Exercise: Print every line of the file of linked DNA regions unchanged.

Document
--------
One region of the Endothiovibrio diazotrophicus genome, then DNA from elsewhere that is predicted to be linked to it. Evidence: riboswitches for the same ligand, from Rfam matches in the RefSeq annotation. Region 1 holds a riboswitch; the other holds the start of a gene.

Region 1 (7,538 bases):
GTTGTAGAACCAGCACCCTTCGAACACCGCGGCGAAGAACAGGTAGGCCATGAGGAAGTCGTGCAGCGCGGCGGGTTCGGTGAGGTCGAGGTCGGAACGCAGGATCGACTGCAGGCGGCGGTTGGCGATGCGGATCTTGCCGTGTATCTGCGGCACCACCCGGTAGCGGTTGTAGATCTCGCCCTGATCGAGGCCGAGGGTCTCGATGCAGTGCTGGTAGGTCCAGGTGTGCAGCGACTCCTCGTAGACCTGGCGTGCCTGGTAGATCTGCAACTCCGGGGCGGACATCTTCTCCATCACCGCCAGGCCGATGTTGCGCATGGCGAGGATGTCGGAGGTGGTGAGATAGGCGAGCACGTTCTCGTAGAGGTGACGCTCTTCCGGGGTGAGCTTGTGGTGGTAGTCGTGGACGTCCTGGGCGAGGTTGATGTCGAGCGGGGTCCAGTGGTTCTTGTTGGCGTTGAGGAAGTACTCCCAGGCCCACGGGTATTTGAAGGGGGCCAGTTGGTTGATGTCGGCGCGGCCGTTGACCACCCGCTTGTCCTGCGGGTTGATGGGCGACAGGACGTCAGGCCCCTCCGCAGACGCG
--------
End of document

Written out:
One region of the Endothiovibrio diazotrophicus genome, then DNA from elsewhere that is predicted to be linked to it. Evidence: riboswitches for the same ligand, from Rfam matches in the RefSeq annotation. Region 1 holds a riboswitch; the other holds the start of a gene.

Region 1 (7,538 bases):
GTTGTAGAACCAGCACCCTTCGAACACCGCGGCGAAGAACAGGTAGGCCATGAGGAAGTCGTGCAGCGCGGCGGGTTCGGTGAGGTCGAGGTCGGAACGCAGGATCGACTGCAGGCGGCGGTTGGCGATGCGGATCTTGCCGTGTATCTGCGGCACCACCCGGTAGCGGTTGTAGATCTCGCCCTGATCGAGGCCGAGGGTCTCGATGCAGTGCTGGTAGGTCCAGGTGTGCAGCGACTCCTCGTAGACCTGGCGTGCCTGGTAGATCTGCAACTCCGGGGCGGACATCTTCTCCATCACCGCCAGGCCGATGTTGCGCATGGCGAGGATGTCGGAGGTGGTGAGATAGGCGAGCACGTTCTCGTAGAGGTGACGCTCTTCCGGGGTGAGCTTGTGGTGGTAGTCGTGGACGTCCTGGGCGAGGTTGATGTCGAGCGGGGTCCAGTGGTTCTTGTTGGCGTTGAGGAAGTACTCCCAGGCCCACGGGTATTTGAAGGGGGCCAGTTGGTTGATGTCGGCGCGGCCGTTGACCACCCGCTTGTCCTGCGGGTTGATGGGCGACAGGACGTCAGGCCCCTCCGCAGACGCG